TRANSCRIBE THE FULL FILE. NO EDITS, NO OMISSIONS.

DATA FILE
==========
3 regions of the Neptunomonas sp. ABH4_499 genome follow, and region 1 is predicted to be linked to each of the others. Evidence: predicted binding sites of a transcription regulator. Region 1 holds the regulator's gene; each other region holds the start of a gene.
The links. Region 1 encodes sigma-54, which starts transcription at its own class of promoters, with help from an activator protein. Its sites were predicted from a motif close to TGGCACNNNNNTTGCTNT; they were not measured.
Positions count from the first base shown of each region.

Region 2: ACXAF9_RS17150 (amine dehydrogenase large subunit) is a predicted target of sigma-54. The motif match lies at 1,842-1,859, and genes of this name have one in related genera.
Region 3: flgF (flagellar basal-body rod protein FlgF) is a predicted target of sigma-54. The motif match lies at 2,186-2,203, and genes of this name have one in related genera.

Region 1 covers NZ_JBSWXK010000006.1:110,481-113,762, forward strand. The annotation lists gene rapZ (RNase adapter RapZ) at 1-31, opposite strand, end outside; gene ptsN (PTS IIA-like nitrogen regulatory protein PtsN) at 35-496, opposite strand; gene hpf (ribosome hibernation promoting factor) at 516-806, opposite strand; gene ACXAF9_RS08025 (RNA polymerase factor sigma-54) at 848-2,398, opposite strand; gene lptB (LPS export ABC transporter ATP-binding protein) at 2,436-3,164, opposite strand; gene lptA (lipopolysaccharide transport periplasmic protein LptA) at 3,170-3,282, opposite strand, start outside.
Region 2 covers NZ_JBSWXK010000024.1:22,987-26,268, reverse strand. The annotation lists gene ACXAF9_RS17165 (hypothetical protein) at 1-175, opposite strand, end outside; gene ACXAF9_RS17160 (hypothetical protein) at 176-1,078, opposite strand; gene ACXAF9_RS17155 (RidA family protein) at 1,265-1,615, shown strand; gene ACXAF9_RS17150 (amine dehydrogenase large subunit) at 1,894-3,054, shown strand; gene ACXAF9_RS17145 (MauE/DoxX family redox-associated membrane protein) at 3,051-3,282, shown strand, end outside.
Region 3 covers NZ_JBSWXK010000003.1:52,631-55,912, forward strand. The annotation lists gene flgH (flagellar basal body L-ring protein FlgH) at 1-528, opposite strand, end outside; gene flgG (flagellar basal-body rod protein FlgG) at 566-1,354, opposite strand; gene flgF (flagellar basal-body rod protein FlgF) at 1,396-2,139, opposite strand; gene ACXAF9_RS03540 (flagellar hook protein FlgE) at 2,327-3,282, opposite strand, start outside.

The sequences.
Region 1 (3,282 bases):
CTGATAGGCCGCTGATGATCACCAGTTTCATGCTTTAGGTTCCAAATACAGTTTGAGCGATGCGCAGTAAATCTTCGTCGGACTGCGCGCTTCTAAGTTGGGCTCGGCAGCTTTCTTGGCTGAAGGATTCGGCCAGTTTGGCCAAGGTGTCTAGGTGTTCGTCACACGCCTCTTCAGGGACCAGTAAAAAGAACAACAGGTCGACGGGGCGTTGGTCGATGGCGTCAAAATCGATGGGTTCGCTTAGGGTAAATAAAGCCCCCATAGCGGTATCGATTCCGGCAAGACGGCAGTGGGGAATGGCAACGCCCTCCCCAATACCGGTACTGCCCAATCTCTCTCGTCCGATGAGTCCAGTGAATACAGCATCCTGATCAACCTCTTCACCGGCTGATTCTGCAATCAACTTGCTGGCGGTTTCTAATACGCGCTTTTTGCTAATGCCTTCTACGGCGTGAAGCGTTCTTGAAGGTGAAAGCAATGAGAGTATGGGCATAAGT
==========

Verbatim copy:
3 regions of the Neptunomonas sp. ABH4_499 genome follow, and region 1 is predicted to be linked to each of the others. Evidence: predicted binding sites of a transcription regulator. Region 1 holds the regulator's gene; each other region holds the start of a gene.
The links. Region 1 encodes sigma-54, which starts transcription at its own class of promoters, with help from an activator protein. Its sites were predicted from a motif close to TGGCACNNNNNTTGCTNT; they were not measured.
Positions count from the first base shown of each region.

Region 2: ACXAF9_RS17150 (amine dehydrogenase large subunit) is a predicted target of sigma-54. The motif match lies at 1,842-1,859, and genes of this name have one in related genera.
Region 3: flgF (flagellar basal-body rod protein FlgF) is a predicted target of sigma-54. The motif match lies at 2,186-2,203, and genes of this name have one in related genera.

Region 1 covers NZ_JBSWXK010000006.1:110,481-113,762, forward strand. The annotation lists gene rapZ (RNase adapter RapZ) at 1-31, opposite strand, end outside; gene ptsN (PTS IIA-like nitrogen regulatory protein PtsN) at 35-496, opposite strand; gene hpf (ribosome hibernation promoting factor) at 516-806, opposite strand; gene ACXAF9_RS08025 (RNA polymerase factor sigma-54) at 848-2,398, opposite strand; gene lptB (LPS export ABC transporter ATP-binding protein) at 2,436-3,164, opposite strand; gene lptA (lipopolysaccharide transport periplasmic protein LptA) at 3,170-3,282, opposite strand, start outside.
Region 2 covers NZ_JBSWXK010000024.1:22,987-26,268, reverse strand. The annotation lists gene ACXAF9_RS17165 (hypothetical protein) at 1-175, opposite strand, end outside; gene ACXAF9_RS17160 (hypothetical protein) at 176-1,078, opposite strand; gene ACXAF9_RS17155 (RidA family protein) at 1,265-1,615, shown strand; gene ACXAF9_RS17150 (amine dehydrogenase large subunit) at 1,894-3,054, shown strand; gene ACXAF9_RS17145 (MauE/DoxX family redox-associated membrane protein) at 3,051-3,282, shown strand, end outside.
Region 3 covers NZ_JBSWXK010000003.1:52,631-55,912, forward strand. The annotation lists gene flgH (flagellar basal body L-ring protein FlgH) at 1-528, opposite strand, end outside; gene flgG (flagellar basal-body rod protein FlgG) at 566-1,354, opposite strand; gene flgF (flagellar basal-body rod protein FlgF) at 1,396-2,139, opposite strand; gene ACXAF9_RS03540 (flagellar hook protein FlgE) at 2,327-3,282, opposite strand, start outside.

The sequences.
Region 1 (3,282 bases):
CTGATAGGCCGCTGATGATCACCAGTTTCATGCTTTAGGTTCCAAATACAGTTTGAGCGATGCGCAGTAAATCTTCGTCGGACTGCGCGCTTCTAAGTTGGGCTCGGCAGCTTTCTTGGCTGAAGGATTCGGCCAGTTTGGCCAAGGTGTCTAGGTGTTCGTCACACGCCTCTTCAGGGACCAGTAAAAAGAACAACAGGTCGACGGGGCGTTGGTCGATGGCGTCAAAATCGATGGGTTCGCTTAGGGTAAATAAAGCCCCCATAGCGGTATCGATTCCGGCAAGACGGCAGTGGGGAATGGCAACGCCCTCCCCAATACCGGTACTGCCCAATCTCTCTCGTCCGATGAGTCCAGTGAATACAGCATCCTGATCAACCTCTTCACCGGCTGATTCTGCAATCAACTTGCTGGCGGTTTCTAATACGCGCTTTTTGCTAATGCCTTCTACGGCGTGAAGCGTTCTTGAAGGTGAAAGCAATGAGAGTATGGGCATAAGT